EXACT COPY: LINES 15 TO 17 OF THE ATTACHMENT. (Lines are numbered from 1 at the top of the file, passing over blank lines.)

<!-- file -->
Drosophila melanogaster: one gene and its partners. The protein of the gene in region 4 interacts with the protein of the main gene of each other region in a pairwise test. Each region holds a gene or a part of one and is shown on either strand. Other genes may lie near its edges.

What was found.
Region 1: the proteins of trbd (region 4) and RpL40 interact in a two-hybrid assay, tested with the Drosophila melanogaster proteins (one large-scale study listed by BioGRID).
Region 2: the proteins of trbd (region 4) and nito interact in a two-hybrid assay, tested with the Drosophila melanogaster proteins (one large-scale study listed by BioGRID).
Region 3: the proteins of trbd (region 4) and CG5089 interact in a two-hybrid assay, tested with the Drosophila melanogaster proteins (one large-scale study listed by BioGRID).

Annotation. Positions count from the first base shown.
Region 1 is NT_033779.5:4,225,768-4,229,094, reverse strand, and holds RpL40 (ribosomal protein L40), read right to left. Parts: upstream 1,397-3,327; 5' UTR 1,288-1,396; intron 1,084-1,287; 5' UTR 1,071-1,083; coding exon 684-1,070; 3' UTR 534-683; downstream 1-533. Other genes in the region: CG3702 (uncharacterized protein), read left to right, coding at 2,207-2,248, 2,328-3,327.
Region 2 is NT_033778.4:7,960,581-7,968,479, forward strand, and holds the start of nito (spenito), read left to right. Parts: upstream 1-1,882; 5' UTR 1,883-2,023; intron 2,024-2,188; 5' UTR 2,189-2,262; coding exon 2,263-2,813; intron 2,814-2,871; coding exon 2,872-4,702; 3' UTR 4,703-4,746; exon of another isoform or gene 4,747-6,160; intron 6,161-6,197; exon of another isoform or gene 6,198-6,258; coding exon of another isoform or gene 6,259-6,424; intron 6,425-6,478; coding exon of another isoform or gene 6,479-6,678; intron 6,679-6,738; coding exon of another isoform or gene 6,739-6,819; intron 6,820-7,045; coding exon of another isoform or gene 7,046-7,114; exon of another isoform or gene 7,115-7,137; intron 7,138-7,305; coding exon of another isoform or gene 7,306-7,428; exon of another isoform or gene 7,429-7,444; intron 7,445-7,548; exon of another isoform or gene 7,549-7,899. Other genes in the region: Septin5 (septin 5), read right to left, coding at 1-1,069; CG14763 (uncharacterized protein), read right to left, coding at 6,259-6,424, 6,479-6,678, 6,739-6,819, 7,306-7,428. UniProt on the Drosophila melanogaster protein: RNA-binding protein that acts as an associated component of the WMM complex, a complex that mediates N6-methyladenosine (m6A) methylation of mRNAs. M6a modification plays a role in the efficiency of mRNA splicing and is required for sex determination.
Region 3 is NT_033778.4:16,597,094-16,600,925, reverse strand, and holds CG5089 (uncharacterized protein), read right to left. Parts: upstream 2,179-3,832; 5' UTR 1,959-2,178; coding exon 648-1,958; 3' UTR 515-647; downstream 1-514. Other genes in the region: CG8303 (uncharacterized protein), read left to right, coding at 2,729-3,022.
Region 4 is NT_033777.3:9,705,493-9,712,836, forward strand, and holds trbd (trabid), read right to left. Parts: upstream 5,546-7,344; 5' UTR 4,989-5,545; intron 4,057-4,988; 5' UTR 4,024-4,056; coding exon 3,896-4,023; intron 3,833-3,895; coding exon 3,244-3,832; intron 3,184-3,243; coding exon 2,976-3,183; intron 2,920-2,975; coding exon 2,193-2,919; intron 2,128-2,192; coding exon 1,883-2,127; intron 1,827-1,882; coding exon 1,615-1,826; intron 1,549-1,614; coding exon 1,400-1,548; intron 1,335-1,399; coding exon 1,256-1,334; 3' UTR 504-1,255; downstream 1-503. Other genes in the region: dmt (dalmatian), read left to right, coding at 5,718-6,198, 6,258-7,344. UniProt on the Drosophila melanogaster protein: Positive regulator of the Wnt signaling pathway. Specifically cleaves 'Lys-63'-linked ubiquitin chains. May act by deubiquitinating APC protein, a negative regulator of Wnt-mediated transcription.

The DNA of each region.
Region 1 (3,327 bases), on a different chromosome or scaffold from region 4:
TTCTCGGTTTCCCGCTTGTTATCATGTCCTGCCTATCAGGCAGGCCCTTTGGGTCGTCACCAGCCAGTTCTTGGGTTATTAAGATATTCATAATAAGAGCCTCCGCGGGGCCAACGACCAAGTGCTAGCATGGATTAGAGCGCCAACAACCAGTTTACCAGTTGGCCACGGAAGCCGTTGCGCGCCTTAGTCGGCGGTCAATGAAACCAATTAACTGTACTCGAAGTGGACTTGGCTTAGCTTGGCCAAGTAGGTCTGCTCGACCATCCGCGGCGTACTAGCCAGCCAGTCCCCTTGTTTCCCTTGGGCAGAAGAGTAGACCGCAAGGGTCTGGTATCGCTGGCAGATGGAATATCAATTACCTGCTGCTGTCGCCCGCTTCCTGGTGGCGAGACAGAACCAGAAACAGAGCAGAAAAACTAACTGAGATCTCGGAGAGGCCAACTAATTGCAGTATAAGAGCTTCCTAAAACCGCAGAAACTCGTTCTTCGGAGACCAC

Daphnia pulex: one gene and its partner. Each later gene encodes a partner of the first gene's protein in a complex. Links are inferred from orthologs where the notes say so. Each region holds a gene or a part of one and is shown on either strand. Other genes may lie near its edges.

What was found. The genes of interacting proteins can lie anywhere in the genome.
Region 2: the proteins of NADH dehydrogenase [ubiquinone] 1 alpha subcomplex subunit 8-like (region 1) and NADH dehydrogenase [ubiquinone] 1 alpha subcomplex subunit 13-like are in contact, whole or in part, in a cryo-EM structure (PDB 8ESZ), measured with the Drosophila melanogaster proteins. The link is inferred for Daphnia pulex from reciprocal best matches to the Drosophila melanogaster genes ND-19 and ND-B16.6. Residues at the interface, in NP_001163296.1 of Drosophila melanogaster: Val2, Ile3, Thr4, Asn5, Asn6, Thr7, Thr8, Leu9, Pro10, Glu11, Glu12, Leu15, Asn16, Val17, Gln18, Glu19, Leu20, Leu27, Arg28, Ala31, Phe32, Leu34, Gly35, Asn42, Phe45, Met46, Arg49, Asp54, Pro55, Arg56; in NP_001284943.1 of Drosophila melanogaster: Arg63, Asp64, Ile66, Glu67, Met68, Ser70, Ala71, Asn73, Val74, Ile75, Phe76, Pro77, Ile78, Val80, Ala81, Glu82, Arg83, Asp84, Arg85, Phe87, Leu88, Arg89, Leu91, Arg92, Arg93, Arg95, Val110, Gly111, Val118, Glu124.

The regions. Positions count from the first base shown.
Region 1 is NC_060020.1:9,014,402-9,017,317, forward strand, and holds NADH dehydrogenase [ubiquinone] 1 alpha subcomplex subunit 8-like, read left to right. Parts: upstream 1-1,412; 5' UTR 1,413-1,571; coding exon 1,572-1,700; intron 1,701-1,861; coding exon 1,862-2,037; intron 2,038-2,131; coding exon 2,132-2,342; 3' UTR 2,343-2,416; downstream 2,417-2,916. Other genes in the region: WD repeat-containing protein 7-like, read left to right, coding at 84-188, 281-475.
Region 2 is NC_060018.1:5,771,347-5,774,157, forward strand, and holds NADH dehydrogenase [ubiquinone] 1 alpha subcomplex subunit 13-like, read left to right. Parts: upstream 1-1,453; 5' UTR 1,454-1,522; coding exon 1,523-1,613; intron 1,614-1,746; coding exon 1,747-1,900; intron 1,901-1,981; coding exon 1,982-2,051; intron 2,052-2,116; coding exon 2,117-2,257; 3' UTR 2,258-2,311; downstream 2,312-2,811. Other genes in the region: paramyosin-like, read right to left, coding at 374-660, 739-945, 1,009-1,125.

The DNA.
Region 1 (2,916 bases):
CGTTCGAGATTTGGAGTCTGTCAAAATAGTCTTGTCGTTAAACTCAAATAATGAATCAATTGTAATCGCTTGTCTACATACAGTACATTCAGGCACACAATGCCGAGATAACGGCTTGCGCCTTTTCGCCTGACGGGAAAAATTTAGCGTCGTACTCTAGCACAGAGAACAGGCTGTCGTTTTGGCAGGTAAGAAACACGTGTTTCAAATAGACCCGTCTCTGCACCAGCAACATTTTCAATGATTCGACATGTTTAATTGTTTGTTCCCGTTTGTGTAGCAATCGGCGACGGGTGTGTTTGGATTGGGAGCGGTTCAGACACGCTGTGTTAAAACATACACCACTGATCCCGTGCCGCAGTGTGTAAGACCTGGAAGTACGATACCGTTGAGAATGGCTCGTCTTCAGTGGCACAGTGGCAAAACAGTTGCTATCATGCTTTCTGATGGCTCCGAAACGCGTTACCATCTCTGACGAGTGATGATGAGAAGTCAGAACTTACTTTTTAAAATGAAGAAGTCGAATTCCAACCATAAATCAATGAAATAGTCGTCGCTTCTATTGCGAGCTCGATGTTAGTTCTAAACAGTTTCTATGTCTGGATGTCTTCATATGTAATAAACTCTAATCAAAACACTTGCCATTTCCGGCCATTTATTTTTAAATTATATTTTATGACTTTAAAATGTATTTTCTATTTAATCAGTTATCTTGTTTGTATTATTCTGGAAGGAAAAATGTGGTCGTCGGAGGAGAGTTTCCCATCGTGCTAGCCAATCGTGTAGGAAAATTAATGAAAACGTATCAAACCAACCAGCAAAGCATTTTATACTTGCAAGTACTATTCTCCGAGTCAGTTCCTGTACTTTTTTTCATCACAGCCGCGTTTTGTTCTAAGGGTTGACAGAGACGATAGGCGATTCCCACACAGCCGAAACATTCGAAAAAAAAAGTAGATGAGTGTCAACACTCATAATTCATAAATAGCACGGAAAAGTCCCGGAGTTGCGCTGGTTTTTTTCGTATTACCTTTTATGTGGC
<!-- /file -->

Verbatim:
What was found. The genes of interacting proteins can lie anywhere in the genome.
Region 2: the proteins of NADH dehydrogenase [ubiquinone] 1 alpha subcomplex subunit 8-like (region 1) and NADH dehydrogenase [ubiquinone] 1 alpha subcomplex subunit 13-like are in contact, whole or in part, in a cryo-EM structure (PDB 8ESZ), measured with the Drosophila melanogaster proteins. The link is inferred for Daphnia pulex from reciprocal best matches to the Drosophila melanogaster genes ND-19 and ND-B16.6. Residues at the interface, in NP_001163296.1 of Drosophila melanogaster: Val2, Ile3, Thr4, Asn5, Asn6, Thr7, Thr8, Leu9, Pro10, Glu11, Glu12, Leu15, Asn16, Val17, Gln18, Glu19, Leu20, Leu27, Arg28, Ala31, Phe32, Leu34, Gly35, Asn42, Phe45, Met46, Arg49, Asp54, Pro55, Arg56; in NP_001284943.1 of Drosophila melanogaster: Arg63, Asp64, Ile66, Glu67, Met68, Ser70, Ala71, Asn73, Val74, Ile75, Phe76, Pro77, Ile78, Val80, Ala81, Glu82, Arg83, Asp84, Arg85, Phe87, Leu88, Arg89, Leu91, Arg92, Arg93, Arg95, Val110, Gly111, Val118, Glu124.

The regions. Positions count from the first base shown.